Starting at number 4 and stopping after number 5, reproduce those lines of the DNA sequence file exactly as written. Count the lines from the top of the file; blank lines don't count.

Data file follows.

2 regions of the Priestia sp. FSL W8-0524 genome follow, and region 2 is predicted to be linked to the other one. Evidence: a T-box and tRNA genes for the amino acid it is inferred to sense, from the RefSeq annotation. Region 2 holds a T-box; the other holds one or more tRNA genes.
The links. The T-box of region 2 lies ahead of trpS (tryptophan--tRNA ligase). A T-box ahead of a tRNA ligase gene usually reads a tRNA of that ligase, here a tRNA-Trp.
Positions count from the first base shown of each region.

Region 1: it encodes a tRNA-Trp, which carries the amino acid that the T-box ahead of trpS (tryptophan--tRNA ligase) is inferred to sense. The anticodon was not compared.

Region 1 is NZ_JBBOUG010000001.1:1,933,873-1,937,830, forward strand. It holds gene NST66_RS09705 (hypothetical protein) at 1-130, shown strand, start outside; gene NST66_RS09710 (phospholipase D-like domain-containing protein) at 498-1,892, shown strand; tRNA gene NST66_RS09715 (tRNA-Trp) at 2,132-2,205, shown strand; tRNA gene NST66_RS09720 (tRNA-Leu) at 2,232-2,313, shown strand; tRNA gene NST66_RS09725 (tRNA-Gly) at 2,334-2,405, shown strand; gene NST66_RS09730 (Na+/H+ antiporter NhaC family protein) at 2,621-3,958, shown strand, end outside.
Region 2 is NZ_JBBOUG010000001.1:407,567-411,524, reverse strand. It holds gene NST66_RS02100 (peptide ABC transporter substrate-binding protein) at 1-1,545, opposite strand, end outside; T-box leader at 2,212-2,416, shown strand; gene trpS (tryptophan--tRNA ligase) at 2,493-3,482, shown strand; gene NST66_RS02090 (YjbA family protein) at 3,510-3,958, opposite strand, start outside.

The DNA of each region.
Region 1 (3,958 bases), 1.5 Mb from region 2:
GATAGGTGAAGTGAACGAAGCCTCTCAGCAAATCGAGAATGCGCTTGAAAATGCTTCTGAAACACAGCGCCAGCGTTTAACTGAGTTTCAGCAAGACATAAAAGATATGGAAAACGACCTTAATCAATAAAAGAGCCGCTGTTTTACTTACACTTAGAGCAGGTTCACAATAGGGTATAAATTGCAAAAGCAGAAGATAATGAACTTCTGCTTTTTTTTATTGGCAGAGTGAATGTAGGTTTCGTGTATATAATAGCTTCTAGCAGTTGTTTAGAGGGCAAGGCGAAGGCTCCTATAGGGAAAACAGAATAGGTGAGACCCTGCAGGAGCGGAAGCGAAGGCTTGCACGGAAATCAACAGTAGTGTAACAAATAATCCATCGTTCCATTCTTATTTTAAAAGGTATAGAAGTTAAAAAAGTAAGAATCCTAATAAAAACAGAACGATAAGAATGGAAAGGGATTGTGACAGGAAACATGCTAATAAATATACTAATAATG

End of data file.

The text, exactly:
Region 1: it encodes a tRNA-Trp, which carries the amino acid that the T-box ahead of trpS (tryptophan--tRNA ligase) is inferred to sense. The anticodon was not compared.

Region 1 is NZ_JBBOUG010000001.1:1,933,873-1,937,830, forward strand. It holds gene NST66_RS09705 (hypothetical protein) at 1-130, shown strand, start outside; gene NST66_RS09710 (phospholipase D-like domain-containing protein) at 498-1,892, shown strand; tRNA gene NST66_RS09715 (tRNA-Trp) at 2,132-2,205, shown strand; tRNA gene NST66_RS09720 (tRNA-Leu) at 2,232-2,313, shown strand; tRNA gene NST66_RS09725 (tRNA-Gly) at 2,334-2,405, shown strand; gene NST66_RS09730 (Na+/H+ antiporter NhaC family protein) at 2,621-3,958, shown strand, end outside.